4. In my experience, .htaccess (HTTP based authentication) is actually pretty bad, because the htaccess syntax is so exotic that even experienced developers sometimes struggle to figure it out. But, I often use it on client test-sites to easily prevent access and indexing in search engines. For my personal projects, I do much prefer to just redirect all requests to PHP, even for files that exist. This is because I just find it much easier to do what I need from PHP. In a purely PHP based app, you could configure your VHOST like this: RewriteEngine on RewriteRule ^.*$ index.php [L,QSA] That should basically rewrite all requests to your PHP application. The down-side is that you need to manually handle caching headers, for static files, as well as the range header (range requests) if you want to properly support streaming of video files. I am working on a file handler for this: https://github.com/beamtic/Doorkeeper/tree/master/lib/file_handler The good thing about redirecting everything is that it is much easier to secure your application since it only has a single point of entry. This is nice when using form-based authentications with cookies. Alternatively, if you still want to support some public static files, and have them delivered by your web server, you can use the following configuration: RewriteEngine on RewriteCond %{REQUEST_FILENAME} !-f RewriteCond %{REQUEST_FILENAME} !-d RewriteRule ^.*$ / [QSA] This would still allow you to keep some private static files outside of your web-root, and then have a file handler script serve them to the user after the user has authenticated. The configuration should also work from .htaccess, but I recommend just throwing it in your VHOST config. It should also be more efficient, although that's probably insignificant in must cases.
  5. That makes sense, thanks. I am now wondering if I should use preg_replace_callback or if it is safe to use addslashes. Guess I have to read up on those.
  6. I recently fixed a bug in my own website involving preg_replace, the thing is, each time I was editing an article in the front-end, preg_replace would be called on the HTML to replace certain HTML elements. What I suspect is that preg_replace has a bug that causes it to remove certain characters from the replacement string, leading to corruption of the output. Obviously only the HTML (haystack) should be modified, and the replacement string dropped in place of the needle, without modifying it in any way. This is not what happens if the replacement string contains backslashes. I have tried to figure out what exactly is going on here, and have come up with a fix by using str_replace instead. But, I wonder if there is a solution that would allow me to keep using preg_replace? I also wonder if there are other characters that might be removed doing the replacement operation? I know that you must escape backslashes when declaring variables, but the replacement string is obtained directly from a MySQL database, and I know the data is OK. The fact that you need to escape literal backslashes in PHP scripts makes it harder to debug the problem. For example, if you just try my solution directly, without addslashes, you will be missing backslashes. I guess you either have to escape those, or load the data from a file. This is my current solution (I do not use addslashes in the live version): $html = '<div>REPLACEMENT_ID</div>'; $replacement_id = 'REPLACEMENT_ID'; $replacement = addslashes('<pre>\\\\</pre>'); // $html = preg_replace("|{$replacement_id}|", $replacement, $html); // $html = str_replace($replacement_id, $replacement, $html); $pos = strpos($html, $replacement_id); if ($pos !== false) { $html = substr_replace($html, $replacement, $pos, strlen($replacement_id)); } print_r($html); If you comment out the substr_replace test, and instead uncomment the preg_replace one, then you will get an inaccurate number of backslashes, similar to the result I got when using data directly from my database. Hope someone can help shed some light on this 😄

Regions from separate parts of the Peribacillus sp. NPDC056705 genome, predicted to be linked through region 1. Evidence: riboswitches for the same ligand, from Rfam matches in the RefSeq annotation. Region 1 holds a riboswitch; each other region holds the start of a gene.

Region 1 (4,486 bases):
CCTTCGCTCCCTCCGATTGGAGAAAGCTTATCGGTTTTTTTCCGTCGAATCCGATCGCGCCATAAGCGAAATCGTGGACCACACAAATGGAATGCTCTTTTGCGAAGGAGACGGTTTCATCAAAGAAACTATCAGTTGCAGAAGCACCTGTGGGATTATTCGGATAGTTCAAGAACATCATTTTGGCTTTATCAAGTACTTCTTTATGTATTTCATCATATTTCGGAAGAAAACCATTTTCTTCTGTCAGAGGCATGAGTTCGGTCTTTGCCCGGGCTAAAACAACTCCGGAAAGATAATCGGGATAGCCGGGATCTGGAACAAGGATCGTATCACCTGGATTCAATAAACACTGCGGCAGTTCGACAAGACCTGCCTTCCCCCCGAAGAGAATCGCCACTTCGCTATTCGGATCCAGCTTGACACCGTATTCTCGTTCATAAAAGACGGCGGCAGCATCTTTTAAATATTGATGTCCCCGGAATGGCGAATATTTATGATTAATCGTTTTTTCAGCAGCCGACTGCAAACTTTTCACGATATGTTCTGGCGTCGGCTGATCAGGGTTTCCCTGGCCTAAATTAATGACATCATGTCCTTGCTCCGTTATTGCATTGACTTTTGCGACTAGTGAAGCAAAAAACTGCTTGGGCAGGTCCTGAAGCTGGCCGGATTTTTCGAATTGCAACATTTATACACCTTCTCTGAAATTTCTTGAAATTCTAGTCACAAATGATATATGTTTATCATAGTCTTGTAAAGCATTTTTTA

7. Hallo again, it turns out I was on a completely wrong track. If the Theme is object orientated, then it may have something like this as the top of each PHP class: if ( ! class_exists( 'TravShortcodes' ) ) : If that is the case, then it will only apply the parent class if it has not already been included. This means that you should just copy the file over to the child theme folder, and then include it from your functions.php: include_once get_stylesheet_directory_uri() . 'shortcodes.php'; This way you can easily modify any aspect of the parent that you want. It is important you remember to include the file, since simply copying it is not going to be enough. Thanks. This is not solved.
  8. I am making some progress in debugging this. Of course I did not mean "filter", as I am trying to override an existing shortcode. Anyway, I managed to verify that the shortcode has been added. I noticed the parent theme is using the init hook to add shortcodes. Then I tried print_r($shortcode_tags) again after using the init hook in my child theme, with a priority of 20, and I was finally able to verify that the shortcode is loaded. I.e.: add_action('init', 'replace_parent_theme_features', 20); function replace_parent_theme_features() { global $shortcode_tags; print_r($shortcode_tags); exit(); remove_shortcode('shortcode_search_group'); add_shortcode('shortcode_search_group', 'child_shortcode_search_group'); } Apparently the priority is also important. I have a feeling I am getting close, but I still can not get remove_shortcode to work for some reason.